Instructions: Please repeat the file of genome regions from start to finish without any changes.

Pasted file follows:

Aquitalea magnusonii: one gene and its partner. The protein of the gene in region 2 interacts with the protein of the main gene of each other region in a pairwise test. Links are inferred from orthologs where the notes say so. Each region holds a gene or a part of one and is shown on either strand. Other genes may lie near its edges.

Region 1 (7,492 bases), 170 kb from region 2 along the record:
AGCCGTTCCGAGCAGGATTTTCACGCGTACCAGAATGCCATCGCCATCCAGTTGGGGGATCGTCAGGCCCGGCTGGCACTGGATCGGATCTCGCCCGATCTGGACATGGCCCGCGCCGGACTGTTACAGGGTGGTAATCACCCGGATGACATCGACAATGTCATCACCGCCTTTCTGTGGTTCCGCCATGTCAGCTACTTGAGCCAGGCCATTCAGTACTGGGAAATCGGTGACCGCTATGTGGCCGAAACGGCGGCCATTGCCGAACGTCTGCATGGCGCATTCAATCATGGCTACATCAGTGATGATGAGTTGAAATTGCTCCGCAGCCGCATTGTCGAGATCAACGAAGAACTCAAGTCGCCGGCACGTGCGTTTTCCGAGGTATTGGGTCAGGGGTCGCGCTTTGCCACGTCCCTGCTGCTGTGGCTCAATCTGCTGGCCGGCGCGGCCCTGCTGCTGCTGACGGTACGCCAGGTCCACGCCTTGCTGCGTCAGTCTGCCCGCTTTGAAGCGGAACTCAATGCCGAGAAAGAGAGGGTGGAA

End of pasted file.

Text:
Aquitalea magnusonii: one gene and its partner. The protein of the gene in region 2 interacts with the protein of the main gene of each other region in a pairwise test. Links are inferred from orthologs where the notes say so. Each region holds a gene or a part of one and is shown on either strand. Other genes may lie near its edges.

Region 1 (7,492 bases), 170 kb from region 2 along the record:
AGCCGTTCCGAGCAGGATTTTCACGCGTACCAGAATGCCATCGCCATCCAGTTGGGGGATCGTCAGGCCCGGCTGGCACTGGATCGGATCTCGCCCGATCTGGACATGGCCCGCGCCGGACTGTTACAGGGTGGTAATCACCCGGATGACATCGACAATGTCATCACCGCCTTTCTGTGGTTCCGCCATGTCAGCTACTTGAGCCAGGCCATTCAGTACTGGGAAATCGGTGACCGCTATGTGGCCGAAACGGCGGCCATTGCCGAACGTCTGCATGGCGCATTCAATCATGGCTACATCAGTGATGATGAGTTGAAATTGCTCCGCAGCCGCATTGTCGAGATCAACGAAGAACTCAAGTCGCCGGCACGTGCGTTTTCCGAGGTATTGGGTCAGGGGTCGCGCTTTGCCACGTCCCTGCTGCTGTGGCTCAATCTGCTGGCCGGCGCGGCCCTGCTGCTGCTGACGGTACGCCAGGTCCACGCCTTGCTGCGTCAGTCTGCCCGCTTTGAAGCGGAACTCAATGCCGAGAAAGAGAGGGTGGAA